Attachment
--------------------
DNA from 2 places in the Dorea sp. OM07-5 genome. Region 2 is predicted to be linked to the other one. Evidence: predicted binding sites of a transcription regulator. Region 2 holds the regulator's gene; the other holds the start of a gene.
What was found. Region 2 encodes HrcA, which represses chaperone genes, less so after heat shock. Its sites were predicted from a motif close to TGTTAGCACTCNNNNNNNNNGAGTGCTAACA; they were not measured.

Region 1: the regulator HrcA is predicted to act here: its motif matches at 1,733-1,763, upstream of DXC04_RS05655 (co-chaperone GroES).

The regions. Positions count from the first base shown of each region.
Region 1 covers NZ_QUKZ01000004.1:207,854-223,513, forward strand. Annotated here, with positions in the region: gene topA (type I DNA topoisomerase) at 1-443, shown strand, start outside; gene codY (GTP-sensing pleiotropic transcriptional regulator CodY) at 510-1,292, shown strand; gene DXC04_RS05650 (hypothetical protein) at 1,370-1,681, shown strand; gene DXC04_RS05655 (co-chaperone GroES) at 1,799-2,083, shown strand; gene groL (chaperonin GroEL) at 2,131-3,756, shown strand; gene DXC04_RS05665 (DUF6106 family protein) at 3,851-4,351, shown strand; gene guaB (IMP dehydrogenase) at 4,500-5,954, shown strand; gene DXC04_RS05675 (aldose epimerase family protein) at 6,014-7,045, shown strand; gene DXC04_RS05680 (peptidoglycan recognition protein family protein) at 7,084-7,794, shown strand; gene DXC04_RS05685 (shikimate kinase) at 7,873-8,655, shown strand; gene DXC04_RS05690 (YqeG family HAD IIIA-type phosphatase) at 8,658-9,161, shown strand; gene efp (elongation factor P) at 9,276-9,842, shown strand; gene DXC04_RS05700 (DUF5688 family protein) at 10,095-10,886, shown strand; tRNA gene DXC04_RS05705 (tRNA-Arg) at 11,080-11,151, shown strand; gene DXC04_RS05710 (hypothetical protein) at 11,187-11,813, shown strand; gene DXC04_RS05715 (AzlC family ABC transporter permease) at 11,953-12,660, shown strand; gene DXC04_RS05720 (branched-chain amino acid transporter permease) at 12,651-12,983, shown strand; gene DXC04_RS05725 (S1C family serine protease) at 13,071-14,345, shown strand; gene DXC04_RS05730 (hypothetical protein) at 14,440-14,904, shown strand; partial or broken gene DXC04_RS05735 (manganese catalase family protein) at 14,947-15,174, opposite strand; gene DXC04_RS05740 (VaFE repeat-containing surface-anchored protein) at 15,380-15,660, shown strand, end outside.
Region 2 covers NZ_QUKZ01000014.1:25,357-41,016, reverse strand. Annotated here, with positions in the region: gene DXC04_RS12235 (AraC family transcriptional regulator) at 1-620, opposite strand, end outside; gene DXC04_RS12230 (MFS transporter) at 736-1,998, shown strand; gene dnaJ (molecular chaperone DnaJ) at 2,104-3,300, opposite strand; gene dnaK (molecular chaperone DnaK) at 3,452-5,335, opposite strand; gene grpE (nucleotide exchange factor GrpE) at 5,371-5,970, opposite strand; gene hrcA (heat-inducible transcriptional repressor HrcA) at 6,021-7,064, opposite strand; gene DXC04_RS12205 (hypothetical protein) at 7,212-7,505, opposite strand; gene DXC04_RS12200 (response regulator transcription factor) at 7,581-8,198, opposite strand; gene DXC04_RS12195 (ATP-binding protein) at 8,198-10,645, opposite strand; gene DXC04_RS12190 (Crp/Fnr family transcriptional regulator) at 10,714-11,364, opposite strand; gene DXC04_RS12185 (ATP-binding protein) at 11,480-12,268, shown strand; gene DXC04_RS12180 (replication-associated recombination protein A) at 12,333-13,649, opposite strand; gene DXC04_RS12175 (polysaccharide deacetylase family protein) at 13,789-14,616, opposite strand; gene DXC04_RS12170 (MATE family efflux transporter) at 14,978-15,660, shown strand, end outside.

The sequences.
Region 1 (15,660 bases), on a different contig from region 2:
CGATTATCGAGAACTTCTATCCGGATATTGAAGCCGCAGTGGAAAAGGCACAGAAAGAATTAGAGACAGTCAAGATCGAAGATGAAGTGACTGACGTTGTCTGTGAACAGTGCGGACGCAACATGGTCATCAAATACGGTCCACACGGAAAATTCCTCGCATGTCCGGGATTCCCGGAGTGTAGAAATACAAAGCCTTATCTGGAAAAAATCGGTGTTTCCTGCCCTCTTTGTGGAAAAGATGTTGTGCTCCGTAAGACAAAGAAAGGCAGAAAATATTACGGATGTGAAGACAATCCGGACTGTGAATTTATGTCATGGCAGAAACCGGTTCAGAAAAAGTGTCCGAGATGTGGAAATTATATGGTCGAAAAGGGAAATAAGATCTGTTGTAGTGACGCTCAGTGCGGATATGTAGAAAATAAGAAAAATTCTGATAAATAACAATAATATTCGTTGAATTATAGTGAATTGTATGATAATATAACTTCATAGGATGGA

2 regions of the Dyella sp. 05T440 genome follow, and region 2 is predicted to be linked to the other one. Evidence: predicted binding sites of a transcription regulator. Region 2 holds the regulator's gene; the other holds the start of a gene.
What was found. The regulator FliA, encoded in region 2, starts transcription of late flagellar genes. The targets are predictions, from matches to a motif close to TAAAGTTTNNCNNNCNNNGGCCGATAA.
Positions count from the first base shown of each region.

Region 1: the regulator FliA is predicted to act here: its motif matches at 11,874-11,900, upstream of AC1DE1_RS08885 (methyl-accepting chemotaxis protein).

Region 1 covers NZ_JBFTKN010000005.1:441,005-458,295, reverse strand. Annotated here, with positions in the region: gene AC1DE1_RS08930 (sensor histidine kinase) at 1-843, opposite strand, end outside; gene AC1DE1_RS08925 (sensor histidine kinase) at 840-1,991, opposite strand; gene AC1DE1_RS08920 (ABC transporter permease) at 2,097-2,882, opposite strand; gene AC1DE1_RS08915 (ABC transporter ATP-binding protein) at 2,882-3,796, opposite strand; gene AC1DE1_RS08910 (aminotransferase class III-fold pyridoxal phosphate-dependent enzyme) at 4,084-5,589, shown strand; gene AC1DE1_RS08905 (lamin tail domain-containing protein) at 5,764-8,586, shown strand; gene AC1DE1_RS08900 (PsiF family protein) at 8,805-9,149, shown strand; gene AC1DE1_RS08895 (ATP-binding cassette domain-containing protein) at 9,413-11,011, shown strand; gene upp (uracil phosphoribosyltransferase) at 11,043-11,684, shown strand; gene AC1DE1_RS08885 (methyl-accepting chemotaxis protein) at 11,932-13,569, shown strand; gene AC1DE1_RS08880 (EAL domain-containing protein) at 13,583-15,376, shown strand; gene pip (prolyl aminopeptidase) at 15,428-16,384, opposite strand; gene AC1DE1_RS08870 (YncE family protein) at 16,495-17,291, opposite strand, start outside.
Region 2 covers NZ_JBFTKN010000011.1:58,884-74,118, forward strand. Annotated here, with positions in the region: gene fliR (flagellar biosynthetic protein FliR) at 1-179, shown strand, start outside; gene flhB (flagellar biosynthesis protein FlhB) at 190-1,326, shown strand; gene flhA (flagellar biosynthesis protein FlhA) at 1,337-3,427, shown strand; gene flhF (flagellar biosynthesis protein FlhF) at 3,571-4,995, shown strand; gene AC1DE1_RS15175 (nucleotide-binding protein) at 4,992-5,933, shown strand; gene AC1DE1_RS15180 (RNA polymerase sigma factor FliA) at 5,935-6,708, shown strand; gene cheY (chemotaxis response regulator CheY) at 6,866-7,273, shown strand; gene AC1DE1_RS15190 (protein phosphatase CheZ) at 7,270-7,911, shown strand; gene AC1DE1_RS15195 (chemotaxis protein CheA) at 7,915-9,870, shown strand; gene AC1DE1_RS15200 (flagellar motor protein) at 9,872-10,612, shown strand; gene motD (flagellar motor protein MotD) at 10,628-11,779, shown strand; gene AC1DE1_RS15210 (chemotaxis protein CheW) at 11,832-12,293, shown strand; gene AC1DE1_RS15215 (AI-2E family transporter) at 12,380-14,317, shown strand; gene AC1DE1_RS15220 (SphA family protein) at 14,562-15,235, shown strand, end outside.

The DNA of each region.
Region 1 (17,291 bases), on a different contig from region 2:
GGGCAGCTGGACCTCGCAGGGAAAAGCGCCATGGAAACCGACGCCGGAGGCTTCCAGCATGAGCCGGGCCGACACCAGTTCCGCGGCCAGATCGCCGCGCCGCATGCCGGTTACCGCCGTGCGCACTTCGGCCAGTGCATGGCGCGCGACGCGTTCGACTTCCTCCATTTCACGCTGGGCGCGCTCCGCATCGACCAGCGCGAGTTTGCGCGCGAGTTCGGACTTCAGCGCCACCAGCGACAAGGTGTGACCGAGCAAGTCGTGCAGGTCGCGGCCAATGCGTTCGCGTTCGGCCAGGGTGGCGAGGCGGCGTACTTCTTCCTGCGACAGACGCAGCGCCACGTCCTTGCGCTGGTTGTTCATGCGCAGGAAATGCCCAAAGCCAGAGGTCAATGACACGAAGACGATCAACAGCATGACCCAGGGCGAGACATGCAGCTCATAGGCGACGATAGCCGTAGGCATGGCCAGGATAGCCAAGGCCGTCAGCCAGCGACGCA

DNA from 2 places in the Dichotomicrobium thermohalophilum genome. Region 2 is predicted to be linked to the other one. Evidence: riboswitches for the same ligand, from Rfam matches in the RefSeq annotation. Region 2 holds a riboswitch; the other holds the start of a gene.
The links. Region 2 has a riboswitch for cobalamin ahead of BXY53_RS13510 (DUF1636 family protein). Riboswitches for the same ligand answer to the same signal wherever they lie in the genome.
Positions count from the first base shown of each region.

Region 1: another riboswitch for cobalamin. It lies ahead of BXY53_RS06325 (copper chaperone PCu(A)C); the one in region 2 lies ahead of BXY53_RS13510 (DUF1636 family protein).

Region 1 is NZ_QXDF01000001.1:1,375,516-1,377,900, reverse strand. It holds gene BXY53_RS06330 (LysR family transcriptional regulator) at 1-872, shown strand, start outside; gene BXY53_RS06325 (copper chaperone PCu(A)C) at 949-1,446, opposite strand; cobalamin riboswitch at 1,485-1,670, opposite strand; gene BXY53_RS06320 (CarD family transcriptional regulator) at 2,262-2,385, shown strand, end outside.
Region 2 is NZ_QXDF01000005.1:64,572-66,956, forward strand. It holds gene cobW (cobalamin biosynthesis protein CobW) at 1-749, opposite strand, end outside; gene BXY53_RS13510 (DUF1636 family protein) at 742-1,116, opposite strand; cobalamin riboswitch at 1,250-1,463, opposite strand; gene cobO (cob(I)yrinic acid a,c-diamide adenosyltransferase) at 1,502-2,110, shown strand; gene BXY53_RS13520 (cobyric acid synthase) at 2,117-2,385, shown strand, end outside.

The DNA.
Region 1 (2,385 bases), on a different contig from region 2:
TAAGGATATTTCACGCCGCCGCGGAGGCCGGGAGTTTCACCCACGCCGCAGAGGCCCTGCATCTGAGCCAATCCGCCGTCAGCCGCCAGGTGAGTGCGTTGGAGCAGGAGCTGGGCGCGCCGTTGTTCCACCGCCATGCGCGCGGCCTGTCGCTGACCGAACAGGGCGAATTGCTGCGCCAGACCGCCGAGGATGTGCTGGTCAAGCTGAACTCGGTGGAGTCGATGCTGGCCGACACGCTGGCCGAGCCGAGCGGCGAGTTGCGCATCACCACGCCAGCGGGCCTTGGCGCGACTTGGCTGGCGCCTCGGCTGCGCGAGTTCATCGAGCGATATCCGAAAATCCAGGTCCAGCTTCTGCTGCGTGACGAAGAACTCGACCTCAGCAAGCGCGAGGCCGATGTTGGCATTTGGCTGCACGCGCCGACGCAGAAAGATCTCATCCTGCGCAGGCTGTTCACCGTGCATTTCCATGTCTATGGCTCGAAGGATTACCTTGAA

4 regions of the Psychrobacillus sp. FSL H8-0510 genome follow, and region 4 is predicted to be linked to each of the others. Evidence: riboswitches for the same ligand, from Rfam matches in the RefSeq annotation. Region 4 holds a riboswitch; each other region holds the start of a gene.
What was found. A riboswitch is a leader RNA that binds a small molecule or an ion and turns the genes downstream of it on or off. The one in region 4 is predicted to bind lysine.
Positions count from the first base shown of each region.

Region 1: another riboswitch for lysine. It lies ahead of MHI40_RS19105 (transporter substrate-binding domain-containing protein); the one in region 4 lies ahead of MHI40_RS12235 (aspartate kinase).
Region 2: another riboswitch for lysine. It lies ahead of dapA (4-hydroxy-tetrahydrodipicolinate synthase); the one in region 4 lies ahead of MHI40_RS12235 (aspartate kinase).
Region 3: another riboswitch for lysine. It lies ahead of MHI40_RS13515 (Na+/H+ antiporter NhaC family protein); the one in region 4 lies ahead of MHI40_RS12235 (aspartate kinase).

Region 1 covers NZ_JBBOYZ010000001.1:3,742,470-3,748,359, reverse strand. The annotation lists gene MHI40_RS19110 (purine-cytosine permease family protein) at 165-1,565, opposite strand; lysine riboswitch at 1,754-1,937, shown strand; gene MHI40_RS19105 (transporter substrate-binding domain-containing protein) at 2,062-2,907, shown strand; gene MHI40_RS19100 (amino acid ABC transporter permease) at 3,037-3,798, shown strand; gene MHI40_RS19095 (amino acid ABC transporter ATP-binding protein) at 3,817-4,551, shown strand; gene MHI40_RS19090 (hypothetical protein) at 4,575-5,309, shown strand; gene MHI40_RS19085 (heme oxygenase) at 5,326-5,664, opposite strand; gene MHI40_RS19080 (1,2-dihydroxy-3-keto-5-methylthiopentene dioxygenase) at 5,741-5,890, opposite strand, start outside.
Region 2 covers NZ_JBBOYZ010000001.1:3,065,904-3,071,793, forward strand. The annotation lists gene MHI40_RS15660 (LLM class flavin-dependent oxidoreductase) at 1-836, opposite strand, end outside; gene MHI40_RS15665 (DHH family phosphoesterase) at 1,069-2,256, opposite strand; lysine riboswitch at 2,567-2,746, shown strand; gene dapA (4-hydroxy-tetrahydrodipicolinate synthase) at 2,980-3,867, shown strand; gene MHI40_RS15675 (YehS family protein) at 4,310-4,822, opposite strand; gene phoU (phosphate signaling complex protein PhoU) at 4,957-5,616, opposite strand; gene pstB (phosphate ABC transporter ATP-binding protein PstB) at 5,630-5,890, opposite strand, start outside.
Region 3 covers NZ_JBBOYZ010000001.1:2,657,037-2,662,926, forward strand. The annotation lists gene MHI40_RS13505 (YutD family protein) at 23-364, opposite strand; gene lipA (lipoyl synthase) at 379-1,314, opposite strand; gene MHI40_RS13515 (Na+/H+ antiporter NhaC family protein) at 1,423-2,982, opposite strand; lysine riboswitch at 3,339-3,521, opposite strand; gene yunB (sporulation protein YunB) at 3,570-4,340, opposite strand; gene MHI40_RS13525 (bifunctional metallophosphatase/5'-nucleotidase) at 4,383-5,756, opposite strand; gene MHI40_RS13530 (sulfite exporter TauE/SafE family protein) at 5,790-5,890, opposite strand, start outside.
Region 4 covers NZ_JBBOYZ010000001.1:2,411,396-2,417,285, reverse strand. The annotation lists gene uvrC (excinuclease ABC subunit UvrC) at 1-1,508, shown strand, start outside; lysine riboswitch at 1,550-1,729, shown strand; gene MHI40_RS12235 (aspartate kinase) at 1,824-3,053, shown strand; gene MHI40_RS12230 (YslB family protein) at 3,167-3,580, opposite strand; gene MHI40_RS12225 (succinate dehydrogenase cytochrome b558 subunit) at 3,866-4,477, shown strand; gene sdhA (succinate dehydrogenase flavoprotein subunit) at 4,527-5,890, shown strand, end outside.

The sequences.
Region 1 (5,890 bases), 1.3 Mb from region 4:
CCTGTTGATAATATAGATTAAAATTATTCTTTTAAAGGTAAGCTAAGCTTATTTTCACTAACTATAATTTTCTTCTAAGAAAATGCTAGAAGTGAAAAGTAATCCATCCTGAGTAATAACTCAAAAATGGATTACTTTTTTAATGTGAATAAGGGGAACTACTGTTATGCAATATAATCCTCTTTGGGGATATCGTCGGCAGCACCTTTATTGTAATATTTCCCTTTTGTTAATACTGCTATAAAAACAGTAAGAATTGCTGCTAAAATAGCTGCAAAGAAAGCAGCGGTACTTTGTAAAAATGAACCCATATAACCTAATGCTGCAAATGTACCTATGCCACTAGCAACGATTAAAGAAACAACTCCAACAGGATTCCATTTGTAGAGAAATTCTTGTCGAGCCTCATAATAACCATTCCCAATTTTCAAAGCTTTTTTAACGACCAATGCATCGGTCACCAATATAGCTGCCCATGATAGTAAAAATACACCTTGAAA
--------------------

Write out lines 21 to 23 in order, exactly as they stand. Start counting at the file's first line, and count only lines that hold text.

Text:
Positions count from the first base shown of each region.

Region 1: another riboswitch for cobalamin. It lies ahead of BXY53_RS06325 (copper chaperone PCu(A)C); the one in region 2 lies ahead of BXY53_RS13510 (DUF1636 family protein).

Region 1 is NZ_QXDF01000001.1:1,375,516-1,377,900, reverse strand. It holds gene BXY53_RS06330 (LysR family transcriptional regulator) at 1-872, shown strand, start outside; gene BXY53_RS06325 (copper chaperone PCu(A)C) at 949-1,446, opposite strand; cobalamin riboswitch at 1,485-1,670, opposite strand; gene BXY53_RS06320 (CarD family transcriptional regulator) at 2,262-2,385, shown strand, end outside.